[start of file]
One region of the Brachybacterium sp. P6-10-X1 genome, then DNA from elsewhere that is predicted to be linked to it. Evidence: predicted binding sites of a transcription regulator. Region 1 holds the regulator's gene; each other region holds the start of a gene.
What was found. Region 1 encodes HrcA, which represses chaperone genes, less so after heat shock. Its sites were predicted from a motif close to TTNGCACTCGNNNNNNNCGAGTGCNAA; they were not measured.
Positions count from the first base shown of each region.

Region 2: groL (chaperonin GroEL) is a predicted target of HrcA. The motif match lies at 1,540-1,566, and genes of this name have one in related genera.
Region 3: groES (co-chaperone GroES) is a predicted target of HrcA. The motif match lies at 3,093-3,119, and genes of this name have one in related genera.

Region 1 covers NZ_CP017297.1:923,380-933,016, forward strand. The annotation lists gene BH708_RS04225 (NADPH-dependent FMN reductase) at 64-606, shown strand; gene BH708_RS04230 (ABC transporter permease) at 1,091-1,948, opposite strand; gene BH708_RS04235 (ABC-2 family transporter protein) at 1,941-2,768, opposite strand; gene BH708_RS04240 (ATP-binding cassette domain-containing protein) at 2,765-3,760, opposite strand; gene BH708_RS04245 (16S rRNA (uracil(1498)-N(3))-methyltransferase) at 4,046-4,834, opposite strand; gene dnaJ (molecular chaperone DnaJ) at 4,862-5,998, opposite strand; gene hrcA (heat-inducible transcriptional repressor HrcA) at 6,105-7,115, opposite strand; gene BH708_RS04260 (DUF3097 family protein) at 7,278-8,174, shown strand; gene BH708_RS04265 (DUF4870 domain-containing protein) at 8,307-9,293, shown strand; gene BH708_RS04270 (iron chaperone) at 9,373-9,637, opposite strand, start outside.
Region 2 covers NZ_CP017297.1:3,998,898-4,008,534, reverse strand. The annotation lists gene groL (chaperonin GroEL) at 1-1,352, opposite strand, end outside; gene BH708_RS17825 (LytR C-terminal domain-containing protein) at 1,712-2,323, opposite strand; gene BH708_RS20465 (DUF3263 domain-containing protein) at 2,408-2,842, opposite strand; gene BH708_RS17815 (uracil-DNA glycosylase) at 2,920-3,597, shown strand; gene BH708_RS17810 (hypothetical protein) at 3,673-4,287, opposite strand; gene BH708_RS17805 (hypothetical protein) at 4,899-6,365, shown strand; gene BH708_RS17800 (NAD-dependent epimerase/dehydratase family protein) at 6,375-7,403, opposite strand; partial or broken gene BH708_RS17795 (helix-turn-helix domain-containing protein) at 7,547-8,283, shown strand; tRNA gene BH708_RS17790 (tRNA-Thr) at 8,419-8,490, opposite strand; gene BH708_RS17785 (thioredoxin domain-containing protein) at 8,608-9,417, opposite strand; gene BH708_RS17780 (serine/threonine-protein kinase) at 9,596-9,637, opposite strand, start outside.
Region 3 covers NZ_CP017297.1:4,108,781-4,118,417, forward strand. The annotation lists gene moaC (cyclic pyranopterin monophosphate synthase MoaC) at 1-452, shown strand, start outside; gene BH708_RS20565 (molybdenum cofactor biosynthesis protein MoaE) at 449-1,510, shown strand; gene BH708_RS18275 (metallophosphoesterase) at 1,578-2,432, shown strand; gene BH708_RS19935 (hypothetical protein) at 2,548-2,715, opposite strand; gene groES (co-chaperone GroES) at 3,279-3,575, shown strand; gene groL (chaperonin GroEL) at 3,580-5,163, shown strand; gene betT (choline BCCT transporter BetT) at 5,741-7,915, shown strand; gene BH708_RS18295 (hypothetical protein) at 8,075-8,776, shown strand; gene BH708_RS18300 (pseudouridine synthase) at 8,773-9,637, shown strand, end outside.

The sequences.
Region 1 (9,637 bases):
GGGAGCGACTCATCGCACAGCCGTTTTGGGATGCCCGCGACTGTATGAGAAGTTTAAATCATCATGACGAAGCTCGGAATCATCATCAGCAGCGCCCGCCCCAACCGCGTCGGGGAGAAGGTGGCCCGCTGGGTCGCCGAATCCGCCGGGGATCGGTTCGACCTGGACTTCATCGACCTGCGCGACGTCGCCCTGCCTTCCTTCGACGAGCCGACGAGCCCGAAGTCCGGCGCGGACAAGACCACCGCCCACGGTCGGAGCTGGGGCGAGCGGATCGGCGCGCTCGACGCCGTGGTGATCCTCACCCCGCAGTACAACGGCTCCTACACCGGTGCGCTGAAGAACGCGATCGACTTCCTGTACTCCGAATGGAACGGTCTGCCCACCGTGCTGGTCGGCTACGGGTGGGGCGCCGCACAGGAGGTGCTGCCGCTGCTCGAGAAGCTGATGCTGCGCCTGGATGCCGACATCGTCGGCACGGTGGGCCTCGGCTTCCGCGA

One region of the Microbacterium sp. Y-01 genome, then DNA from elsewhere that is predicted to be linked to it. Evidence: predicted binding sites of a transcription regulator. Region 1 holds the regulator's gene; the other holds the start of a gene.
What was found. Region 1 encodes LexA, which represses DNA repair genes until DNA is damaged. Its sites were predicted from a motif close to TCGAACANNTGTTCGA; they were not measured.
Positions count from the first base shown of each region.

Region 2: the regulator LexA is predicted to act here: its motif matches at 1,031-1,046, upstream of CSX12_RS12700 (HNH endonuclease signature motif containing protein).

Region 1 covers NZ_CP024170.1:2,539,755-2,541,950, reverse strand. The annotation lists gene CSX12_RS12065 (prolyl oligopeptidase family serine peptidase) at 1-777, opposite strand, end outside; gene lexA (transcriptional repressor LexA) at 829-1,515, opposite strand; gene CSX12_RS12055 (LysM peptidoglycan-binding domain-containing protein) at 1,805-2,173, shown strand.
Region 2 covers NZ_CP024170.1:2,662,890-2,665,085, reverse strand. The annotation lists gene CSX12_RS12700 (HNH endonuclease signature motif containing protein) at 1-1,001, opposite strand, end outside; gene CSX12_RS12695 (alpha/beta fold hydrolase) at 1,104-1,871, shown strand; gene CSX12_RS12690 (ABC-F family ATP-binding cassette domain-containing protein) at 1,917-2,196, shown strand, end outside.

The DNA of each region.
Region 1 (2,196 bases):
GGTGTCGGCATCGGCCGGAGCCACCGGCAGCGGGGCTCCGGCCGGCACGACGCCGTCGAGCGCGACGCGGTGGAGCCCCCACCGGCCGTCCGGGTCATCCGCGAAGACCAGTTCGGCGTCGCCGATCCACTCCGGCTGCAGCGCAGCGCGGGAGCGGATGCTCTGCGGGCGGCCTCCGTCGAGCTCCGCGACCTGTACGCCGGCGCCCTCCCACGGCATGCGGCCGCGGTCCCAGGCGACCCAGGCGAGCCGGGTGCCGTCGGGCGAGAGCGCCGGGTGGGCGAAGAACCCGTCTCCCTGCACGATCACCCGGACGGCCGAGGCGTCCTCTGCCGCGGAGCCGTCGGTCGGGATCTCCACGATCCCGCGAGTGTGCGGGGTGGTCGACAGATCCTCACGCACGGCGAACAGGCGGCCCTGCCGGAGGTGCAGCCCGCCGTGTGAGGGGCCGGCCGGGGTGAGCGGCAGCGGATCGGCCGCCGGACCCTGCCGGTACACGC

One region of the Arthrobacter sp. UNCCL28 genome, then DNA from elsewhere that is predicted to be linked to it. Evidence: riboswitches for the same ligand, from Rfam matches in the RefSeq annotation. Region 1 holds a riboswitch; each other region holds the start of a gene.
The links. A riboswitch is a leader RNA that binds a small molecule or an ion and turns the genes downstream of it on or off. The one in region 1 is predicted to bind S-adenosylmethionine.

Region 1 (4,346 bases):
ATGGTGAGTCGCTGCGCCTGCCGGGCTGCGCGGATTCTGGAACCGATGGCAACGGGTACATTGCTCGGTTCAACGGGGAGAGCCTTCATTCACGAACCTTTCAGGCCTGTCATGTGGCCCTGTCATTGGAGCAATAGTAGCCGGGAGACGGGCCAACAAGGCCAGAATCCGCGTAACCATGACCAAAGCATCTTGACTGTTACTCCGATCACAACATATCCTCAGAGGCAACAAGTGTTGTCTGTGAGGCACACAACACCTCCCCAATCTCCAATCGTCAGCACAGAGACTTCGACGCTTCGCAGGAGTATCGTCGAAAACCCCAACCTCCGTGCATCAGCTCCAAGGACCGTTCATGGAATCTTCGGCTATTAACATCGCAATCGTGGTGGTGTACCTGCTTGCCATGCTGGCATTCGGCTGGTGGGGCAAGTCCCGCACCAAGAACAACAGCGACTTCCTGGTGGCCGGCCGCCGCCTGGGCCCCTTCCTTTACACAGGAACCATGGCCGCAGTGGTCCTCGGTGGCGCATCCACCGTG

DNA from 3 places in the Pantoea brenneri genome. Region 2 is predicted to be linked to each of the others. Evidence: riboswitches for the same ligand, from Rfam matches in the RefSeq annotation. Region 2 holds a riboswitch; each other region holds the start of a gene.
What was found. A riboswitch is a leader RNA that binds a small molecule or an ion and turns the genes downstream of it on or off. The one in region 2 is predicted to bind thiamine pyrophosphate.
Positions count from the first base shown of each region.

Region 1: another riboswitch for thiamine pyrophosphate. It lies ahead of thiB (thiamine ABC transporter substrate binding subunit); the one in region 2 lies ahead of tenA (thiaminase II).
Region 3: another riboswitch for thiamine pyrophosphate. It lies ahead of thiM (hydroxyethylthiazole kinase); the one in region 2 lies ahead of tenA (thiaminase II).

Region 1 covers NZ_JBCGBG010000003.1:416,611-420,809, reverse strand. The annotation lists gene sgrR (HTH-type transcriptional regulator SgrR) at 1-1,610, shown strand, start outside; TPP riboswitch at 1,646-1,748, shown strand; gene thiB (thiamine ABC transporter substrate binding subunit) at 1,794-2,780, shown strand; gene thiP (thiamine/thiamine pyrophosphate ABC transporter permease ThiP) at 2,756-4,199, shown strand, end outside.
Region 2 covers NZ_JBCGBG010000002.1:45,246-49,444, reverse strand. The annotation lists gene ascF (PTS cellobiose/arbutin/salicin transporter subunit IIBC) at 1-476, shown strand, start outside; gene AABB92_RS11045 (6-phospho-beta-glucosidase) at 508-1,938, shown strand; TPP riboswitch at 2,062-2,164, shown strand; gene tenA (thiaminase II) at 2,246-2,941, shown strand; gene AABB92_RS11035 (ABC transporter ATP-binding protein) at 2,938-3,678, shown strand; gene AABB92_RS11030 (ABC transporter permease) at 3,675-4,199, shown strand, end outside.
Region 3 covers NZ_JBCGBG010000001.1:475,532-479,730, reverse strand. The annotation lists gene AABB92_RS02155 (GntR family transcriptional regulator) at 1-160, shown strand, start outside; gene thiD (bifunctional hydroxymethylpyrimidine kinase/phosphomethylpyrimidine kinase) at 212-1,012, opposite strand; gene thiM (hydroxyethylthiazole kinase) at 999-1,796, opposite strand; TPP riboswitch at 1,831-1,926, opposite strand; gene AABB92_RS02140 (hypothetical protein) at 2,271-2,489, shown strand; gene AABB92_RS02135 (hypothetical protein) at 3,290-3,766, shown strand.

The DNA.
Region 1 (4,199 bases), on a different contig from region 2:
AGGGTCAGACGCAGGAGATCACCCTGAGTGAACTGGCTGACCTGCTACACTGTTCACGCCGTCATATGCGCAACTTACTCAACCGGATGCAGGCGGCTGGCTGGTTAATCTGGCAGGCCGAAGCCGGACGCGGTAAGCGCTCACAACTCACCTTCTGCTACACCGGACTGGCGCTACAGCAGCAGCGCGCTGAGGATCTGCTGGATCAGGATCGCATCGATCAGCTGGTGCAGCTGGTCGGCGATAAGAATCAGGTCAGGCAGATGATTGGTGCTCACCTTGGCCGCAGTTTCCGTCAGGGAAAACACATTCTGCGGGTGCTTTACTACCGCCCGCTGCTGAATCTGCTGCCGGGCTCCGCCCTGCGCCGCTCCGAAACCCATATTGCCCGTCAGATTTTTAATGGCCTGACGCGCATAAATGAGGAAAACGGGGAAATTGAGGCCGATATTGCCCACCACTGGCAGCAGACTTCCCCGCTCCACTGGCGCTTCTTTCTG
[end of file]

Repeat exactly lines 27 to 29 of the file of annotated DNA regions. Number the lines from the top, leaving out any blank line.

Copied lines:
Positions count from the first base shown of each region.

Region 1: another riboswitch for thiamine pyrophosphate. It lies ahead of thiB (thiamine ABC transporter substrate binding subunit); the one in region 2 lies ahead of tenA (thiaminase II).
Region 3: another riboswitch for thiamine pyrophosphate. It lies ahead of thiM (hydroxyethylthiazole kinase); the one in region 2 lies ahead of tenA (thiaminase II).